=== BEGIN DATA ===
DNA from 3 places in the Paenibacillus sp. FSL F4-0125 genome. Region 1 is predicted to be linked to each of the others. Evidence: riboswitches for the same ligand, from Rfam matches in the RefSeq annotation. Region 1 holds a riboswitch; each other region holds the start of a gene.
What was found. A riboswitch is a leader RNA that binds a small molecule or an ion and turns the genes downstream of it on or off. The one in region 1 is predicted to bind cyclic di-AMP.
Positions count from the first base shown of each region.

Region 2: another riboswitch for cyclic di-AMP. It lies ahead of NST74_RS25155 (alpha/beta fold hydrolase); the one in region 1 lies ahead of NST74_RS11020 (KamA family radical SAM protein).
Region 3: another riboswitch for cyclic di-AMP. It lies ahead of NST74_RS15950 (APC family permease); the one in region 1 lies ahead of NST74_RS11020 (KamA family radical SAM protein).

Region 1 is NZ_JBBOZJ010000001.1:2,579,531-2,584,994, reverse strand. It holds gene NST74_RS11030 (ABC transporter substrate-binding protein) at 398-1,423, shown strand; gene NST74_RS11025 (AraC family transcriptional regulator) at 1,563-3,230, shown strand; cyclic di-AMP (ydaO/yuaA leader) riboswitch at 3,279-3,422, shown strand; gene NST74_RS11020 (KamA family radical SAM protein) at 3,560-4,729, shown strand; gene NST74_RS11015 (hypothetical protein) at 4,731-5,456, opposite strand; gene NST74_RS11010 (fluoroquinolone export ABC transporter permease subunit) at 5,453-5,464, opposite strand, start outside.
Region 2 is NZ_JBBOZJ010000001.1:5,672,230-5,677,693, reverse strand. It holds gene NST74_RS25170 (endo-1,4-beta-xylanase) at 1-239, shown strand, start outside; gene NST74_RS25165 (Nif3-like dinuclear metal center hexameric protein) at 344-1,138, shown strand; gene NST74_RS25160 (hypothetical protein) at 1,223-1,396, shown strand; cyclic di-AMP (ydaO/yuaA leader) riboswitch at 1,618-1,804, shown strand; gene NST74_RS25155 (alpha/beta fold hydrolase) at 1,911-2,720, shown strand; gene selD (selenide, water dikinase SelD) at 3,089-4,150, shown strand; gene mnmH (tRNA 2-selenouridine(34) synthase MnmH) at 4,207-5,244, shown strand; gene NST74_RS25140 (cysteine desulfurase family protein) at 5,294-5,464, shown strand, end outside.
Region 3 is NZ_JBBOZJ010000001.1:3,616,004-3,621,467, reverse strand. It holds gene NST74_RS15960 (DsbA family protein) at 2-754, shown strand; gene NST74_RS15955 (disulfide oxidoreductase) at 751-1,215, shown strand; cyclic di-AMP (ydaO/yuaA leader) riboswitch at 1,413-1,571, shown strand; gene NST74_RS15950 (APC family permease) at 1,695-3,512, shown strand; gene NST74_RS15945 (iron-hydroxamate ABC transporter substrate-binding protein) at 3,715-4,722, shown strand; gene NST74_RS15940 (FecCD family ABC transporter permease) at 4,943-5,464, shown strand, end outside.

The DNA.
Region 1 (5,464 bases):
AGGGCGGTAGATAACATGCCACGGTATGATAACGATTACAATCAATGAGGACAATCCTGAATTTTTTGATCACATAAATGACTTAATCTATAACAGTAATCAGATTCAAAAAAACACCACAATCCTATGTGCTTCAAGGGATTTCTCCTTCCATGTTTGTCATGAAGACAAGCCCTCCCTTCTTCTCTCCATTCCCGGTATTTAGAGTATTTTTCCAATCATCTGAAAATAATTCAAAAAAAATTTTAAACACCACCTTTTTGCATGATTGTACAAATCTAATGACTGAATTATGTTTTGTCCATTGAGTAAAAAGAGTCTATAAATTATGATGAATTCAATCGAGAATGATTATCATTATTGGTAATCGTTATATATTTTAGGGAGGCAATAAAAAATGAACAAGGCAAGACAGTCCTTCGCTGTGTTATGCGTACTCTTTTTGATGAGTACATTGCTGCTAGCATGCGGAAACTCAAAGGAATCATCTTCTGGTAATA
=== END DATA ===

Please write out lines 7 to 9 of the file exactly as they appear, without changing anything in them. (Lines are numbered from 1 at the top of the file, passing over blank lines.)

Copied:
Region 2 is NZ_JBBOZJ010000001.1:5,672,230-5,677,693, reverse strand. It holds gene NST74_RS25170 (endo-1,4-beta-xylanase) at 1-239, shown strand, start outside; gene NST74_RS25165 (Nif3-like dinuclear metal center hexameric protein) at 344-1,138, shown strand; gene NST74_RS25160 (hypothetical protein) at 1,223-1,396, shown strand; cyclic di-AMP (ydaO/yuaA leader) riboswitch at 1,618-1,804, shown strand; gene NST74_RS25155 (alpha/beta fold hydrolase) at 1,911-2,720, shown strand; gene selD (selenide, water dikinase SelD) at 3,089-4,150, shown strand; gene mnmH (tRNA 2-selenouridine(34) synthase MnmH) at 4,207-5,244, shown strand; gene NST74_RS25140 (cysteine desulfurase family protein) at 5,294-5,464, shown strand, end outside.
Region 3 is NZ_JBBOZJ010000001.1:3,616,004-3,621,467, reverse strand. It holds gene NST74_RS15960 (DsbA family protein) at 2-754, shown strand; gene NST74_RS15955 (disulfide oxidoreductase) at 751-1,215, shown strand; cyclic di-AMP (ydaO/yuaA leader) riboswitch at 1,413-1,571, shown strand; gene NST74_RS15950 (APC family permease) at 1,695-3,512, shown strand; gene NST74_RS15945 (iron-hydroxamate ABC transporter substrate-binding protein) at 3,715-4,722, shown strand; gene NST74_RS15940 (FecCD family ABC transporter permease) at 4,943-5,464, shown strand, end outside.

The DNA.